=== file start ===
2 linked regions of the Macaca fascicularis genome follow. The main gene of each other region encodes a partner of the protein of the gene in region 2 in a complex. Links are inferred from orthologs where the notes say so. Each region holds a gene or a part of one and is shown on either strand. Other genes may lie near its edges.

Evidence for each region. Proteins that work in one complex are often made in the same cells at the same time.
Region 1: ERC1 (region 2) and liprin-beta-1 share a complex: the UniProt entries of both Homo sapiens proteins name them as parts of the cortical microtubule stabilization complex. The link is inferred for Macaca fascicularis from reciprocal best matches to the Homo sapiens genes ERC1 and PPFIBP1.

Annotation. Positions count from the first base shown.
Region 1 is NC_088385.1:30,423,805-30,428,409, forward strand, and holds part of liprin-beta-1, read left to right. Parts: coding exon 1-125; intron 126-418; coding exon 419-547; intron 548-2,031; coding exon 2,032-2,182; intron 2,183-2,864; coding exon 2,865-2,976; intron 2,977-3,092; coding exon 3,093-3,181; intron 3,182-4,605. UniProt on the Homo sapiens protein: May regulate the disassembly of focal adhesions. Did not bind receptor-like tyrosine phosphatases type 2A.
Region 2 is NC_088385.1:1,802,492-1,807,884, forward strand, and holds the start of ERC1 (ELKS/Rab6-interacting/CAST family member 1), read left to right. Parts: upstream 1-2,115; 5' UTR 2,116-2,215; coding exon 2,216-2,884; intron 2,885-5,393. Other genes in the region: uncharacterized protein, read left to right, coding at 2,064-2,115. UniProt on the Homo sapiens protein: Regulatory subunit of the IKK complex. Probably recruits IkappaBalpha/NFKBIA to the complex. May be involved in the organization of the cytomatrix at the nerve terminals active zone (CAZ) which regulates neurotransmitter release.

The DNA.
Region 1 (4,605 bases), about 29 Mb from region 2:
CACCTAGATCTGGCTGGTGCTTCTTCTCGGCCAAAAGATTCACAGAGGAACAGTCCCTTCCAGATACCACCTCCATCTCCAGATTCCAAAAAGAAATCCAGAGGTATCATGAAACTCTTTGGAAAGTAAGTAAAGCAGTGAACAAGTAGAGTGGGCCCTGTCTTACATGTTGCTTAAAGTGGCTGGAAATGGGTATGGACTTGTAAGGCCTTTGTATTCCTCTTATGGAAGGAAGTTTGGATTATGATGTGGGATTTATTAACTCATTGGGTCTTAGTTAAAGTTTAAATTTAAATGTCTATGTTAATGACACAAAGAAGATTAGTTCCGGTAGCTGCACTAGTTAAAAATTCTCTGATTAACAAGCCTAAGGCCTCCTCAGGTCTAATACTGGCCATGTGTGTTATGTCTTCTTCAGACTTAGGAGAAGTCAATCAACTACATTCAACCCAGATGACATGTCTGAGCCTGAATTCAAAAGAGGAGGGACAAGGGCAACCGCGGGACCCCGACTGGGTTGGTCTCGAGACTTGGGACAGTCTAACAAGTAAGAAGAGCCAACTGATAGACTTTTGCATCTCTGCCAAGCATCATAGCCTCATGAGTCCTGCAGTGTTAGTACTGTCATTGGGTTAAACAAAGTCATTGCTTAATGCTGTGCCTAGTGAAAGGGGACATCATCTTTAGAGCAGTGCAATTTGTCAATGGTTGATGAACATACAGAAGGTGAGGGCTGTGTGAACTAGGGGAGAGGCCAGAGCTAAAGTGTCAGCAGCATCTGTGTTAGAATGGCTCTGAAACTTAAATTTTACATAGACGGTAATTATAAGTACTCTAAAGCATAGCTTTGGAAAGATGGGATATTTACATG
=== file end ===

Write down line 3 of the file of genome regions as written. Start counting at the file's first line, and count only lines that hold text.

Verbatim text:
Region 1: ERC1 (region 2) and liprin-beta-1 share a complex: the UniProt entries of both Homo sapiens proteins name them as parts of the cortical microtubule stabilization complex. The link is inferred for Macaca fascicularis from reciprocal best matches to the Homo sapiens genes ERC1 and PPFIBP1.